Procter & Gamble Co.
said that it expects solid sales and profit growth over the next nine months, even as costs for everything from warehouse space to raw materials rise faster than the consumer-products company expected.
From furniture makers to grocers, the world’s biggest companies are using their deep pockets, sprawling global operations and commanding market share to insulate themselves from the global supply-chain meltdown.
They are also flexing their pricing power, taking advantage of consumers’ willingness to pay up for higher-end products.
P&G, maker of Tide detergent and Crest toothpaste, said Tuesday it will start charging more for razors and certain beauty and oral care products, price increases that come in addition to earlier moves to start charging more for staples from diapers to toilet paper.
The company said its sales and profit goals for the year remain intact, as it has managed to keep products in stock.
“To the consumer, it looks like we’re in good supply,” P&G Finance Chief
said in an interview.
Other corporate giants are remaining relatively insulated from the global supply-chain crisis, with sales and profitability stable or growing even as their margins and, in some cases, share prices, take hits.
U.S. inflation is at its highest level in a decade as price increases from pandemic-related labor and materials shortages ripple through the economy.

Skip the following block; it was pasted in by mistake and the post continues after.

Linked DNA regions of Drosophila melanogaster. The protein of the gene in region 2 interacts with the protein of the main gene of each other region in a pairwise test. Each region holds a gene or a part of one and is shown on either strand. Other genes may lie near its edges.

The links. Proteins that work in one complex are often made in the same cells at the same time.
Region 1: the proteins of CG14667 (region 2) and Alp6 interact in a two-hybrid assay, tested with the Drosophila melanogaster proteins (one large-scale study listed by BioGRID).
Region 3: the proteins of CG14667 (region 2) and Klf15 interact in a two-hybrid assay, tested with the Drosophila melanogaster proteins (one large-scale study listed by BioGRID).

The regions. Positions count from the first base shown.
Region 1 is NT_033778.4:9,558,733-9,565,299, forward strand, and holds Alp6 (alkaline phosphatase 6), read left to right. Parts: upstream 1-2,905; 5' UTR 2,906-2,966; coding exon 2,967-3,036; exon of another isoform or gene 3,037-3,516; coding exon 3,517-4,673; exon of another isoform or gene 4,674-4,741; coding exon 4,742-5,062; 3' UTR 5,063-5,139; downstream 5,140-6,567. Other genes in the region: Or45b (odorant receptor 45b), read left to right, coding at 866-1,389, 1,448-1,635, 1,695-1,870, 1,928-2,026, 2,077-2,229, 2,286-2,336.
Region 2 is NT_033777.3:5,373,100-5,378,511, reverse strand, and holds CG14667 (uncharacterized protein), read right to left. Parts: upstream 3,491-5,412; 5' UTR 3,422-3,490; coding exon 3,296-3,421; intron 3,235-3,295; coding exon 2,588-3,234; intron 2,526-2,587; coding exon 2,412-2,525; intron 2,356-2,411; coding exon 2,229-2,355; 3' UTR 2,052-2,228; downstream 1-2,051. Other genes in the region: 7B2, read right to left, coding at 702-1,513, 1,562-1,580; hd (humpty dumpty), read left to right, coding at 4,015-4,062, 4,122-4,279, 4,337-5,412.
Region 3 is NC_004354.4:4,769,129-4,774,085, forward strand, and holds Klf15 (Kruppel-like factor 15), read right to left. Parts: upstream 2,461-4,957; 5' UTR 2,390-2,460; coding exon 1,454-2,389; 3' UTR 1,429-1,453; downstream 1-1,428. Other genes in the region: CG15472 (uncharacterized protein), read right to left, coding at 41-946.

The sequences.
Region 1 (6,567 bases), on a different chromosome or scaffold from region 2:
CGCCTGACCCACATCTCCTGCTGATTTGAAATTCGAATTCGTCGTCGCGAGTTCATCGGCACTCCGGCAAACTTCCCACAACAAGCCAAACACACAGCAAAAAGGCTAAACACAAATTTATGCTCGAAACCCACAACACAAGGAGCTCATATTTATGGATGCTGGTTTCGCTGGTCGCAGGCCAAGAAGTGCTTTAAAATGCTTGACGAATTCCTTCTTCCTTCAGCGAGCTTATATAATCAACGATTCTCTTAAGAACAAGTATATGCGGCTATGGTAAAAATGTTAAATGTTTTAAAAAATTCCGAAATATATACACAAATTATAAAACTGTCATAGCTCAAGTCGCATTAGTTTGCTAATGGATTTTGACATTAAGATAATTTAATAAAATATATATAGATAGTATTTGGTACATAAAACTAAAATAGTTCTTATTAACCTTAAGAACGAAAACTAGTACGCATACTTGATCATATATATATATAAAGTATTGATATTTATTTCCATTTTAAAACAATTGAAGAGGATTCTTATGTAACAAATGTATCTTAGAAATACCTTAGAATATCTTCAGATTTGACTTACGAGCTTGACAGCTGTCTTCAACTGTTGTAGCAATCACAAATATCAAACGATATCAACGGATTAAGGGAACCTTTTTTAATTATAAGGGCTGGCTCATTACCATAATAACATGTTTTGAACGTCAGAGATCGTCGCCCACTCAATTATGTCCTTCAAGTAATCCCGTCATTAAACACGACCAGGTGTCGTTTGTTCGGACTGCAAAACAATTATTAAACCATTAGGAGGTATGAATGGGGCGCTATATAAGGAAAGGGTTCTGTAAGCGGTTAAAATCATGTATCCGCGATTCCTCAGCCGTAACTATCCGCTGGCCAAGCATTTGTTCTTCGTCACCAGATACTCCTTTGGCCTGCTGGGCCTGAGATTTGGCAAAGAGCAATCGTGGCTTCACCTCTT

IKEA, the world’s largest furniture seller, said even though many of its products are absent from shelves as they sit idle at warehouses waiting for trucks, shortages weren’t significantly affecting sales because the company has a big enough range of products to provide alternatives. Meantime, the company said, consumers’ shift to online shopping provided a sales boost that more than makes up for any lost revenue.
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Grocer Albertsons Cos. said this week that sales rose nearly 5% for the three-month period ended Sept. 11, despite major gaps in supply. The company, the second-largest U.S. grocer, said it is offering alternatives to out-of-stock items and passing on price increases to consumers, who have so far been willing to pay more for staples.
Albertsons Chief Executive
said Monday during a call with analysts that supply-chain challenges persist and that shoppers might not find exactly what they are looking for in stores. But the grocer is finding ways to supply its shelves and consumer demand remains strong, he said.
P&G executives said the company’s scale, ability to spend on supply-chain fixes and its flexible operations are enabling it to keep products in stock even as consumers increasingly encounter sparse shelves at stores.
In China, for instance, P&G moved production to other factories when some provinces limited plants’ power usage in recent weeks as part of a national effort to limit energy consumption.
P&G said it also has started enlisting backup suppliers, changing shipping routes to get around bottlenecks, reformulating products and, in some cases, limiting how much any one retailer can buy at a time to avoid stockpiling.
“We become a very attractive customer for our suppliers because of the size and momentum of our business,” said
P&G’s operating chief, who is set to over as chief executive next month.